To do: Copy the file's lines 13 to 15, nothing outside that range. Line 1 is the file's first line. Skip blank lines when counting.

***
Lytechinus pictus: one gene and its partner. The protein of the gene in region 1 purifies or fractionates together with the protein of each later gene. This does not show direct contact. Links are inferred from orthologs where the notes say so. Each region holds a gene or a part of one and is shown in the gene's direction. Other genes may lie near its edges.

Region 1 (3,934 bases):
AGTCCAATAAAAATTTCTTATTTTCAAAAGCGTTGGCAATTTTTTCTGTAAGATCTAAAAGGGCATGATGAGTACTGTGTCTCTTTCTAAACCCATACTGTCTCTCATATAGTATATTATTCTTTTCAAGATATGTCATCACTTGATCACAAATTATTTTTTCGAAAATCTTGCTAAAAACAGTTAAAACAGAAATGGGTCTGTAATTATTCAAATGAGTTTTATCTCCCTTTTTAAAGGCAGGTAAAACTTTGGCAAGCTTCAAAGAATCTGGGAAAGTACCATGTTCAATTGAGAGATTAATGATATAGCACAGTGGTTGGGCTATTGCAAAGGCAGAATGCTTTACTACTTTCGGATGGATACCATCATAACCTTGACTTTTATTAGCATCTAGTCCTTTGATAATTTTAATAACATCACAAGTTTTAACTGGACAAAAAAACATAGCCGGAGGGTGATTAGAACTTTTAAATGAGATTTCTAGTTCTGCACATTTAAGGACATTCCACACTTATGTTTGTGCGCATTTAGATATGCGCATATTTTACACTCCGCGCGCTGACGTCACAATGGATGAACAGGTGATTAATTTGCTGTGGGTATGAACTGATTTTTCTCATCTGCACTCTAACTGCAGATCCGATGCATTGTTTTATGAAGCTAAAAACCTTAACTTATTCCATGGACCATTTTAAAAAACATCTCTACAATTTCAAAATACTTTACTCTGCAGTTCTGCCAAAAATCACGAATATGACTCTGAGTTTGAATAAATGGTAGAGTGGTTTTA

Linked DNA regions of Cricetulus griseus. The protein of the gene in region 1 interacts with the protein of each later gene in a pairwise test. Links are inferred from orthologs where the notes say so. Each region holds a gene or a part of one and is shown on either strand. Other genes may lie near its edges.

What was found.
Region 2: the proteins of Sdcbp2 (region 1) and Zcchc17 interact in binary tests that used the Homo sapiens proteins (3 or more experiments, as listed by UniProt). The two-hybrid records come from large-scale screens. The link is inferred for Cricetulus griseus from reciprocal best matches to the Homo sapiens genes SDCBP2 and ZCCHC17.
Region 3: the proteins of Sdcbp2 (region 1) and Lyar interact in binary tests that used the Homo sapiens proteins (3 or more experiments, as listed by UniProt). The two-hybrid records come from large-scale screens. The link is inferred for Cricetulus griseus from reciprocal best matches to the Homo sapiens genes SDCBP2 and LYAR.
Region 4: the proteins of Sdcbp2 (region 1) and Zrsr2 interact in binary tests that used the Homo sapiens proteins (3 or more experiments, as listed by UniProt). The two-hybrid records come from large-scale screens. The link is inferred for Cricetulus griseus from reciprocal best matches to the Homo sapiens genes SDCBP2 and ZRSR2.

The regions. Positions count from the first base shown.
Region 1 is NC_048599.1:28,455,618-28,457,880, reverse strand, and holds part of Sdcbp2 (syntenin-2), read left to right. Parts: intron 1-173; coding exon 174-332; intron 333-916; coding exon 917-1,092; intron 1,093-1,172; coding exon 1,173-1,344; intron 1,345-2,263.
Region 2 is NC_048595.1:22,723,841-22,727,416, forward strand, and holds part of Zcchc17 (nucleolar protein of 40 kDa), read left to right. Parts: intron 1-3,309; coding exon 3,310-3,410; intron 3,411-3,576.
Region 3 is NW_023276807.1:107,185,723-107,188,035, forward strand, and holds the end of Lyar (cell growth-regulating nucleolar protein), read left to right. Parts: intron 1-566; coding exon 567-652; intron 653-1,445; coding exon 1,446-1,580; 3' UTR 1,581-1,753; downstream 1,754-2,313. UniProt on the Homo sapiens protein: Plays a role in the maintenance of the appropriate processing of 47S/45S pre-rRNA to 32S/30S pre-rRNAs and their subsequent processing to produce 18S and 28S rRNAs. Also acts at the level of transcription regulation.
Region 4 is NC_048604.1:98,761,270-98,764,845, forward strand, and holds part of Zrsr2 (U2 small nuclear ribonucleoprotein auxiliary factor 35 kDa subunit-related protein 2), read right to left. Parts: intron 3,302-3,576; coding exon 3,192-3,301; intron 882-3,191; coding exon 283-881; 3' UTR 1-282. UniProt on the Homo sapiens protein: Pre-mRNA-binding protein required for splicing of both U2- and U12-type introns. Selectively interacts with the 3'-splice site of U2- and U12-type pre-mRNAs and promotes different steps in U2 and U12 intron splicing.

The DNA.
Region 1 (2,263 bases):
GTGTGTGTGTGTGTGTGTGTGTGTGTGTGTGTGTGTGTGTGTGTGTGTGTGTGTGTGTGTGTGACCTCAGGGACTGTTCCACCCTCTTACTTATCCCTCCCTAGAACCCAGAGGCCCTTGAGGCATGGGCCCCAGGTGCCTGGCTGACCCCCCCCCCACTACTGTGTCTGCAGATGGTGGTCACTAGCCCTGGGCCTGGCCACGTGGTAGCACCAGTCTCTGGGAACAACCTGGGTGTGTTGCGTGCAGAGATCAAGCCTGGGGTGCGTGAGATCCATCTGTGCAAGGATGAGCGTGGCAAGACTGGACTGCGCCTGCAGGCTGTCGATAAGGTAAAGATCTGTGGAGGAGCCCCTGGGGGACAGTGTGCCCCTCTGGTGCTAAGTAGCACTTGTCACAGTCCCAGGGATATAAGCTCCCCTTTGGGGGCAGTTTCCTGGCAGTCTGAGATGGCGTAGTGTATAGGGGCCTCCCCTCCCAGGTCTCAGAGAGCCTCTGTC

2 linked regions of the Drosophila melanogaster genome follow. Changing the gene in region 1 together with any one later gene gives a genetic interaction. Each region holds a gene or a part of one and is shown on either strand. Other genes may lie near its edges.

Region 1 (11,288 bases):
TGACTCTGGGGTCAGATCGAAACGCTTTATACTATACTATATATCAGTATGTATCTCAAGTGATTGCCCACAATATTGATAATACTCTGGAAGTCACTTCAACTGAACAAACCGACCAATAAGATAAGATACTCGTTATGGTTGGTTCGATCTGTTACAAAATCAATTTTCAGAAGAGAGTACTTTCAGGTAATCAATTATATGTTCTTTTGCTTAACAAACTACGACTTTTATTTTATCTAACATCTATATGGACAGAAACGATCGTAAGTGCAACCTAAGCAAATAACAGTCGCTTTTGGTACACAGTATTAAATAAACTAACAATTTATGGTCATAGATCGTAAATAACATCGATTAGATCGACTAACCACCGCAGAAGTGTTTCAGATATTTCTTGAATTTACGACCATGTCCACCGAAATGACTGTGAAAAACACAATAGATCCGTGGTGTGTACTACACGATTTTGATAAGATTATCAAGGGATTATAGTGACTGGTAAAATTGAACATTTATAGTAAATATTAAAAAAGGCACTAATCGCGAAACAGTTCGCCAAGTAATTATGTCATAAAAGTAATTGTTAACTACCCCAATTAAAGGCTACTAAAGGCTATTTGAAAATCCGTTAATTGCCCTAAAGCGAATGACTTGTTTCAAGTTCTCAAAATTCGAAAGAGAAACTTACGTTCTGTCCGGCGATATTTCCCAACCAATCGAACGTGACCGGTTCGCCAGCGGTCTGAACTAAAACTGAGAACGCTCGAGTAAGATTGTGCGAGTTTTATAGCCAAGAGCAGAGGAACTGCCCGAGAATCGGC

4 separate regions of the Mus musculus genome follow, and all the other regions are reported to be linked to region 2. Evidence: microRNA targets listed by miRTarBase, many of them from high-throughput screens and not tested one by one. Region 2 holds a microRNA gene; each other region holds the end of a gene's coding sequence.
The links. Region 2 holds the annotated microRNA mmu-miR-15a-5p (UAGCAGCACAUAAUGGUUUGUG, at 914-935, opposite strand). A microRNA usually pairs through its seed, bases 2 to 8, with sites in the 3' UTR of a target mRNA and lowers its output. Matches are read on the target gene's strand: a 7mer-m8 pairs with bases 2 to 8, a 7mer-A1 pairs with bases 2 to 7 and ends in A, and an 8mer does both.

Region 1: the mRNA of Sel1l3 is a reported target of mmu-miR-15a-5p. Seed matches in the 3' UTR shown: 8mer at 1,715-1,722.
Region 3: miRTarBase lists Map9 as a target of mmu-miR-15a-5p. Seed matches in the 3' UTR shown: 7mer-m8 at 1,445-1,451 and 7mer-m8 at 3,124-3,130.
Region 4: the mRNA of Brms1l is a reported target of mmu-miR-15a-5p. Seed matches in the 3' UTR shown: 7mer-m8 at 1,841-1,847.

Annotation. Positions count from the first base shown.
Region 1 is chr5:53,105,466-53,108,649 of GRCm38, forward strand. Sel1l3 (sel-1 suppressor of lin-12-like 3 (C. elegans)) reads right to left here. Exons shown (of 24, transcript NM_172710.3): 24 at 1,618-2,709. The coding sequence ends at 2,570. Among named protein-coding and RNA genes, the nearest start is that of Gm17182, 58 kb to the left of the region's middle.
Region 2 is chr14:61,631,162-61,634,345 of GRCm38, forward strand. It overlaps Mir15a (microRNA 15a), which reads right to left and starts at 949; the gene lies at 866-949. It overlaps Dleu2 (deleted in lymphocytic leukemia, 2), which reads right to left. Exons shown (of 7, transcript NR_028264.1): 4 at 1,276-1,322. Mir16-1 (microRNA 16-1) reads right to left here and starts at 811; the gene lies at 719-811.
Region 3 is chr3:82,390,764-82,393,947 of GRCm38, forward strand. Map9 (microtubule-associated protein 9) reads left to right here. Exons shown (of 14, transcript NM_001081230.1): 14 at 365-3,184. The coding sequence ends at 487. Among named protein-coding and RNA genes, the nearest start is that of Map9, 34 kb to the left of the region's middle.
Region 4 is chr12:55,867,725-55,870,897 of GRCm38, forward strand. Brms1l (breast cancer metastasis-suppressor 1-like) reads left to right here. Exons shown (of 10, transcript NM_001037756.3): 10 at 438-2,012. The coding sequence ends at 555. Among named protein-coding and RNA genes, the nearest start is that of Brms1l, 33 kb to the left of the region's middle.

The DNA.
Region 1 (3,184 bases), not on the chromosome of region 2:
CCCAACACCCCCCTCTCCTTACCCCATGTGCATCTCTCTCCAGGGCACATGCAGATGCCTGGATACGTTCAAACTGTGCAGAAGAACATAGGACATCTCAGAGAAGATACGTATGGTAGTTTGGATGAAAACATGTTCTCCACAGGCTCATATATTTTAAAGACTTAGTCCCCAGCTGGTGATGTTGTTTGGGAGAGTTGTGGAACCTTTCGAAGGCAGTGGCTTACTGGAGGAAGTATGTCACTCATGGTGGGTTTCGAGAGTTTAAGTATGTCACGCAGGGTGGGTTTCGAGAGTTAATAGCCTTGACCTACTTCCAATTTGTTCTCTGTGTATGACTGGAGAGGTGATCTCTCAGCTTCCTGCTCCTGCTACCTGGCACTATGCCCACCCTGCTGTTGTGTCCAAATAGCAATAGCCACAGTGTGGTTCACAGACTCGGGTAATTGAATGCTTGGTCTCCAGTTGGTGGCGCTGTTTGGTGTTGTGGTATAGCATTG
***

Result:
Region 4 is NC_048604.1:98,761,270-98,764,845, forward strand, and holds part of Zrsr2 (U2 small nuclear ribonucleoprotein auxiliary factor 35 kDa subunit-related protein 2), read right to left. Parts: intron 3,302-3,576; coding exon 3,192-3,301; intron 882-3,191; coding exon 283-881; 3' UTR 1-282. UniProt on the Homo sapiens protein: Pre-mRNA-binding protein required for splicing of both U2- and U12-type introns. Selectively interacts with the 3'-splice site of U2- and U12-type pre-mRNAs and promotes different steps in U2 and U12 intron splicing.

The DNA.
Region 1 (2,263 bases):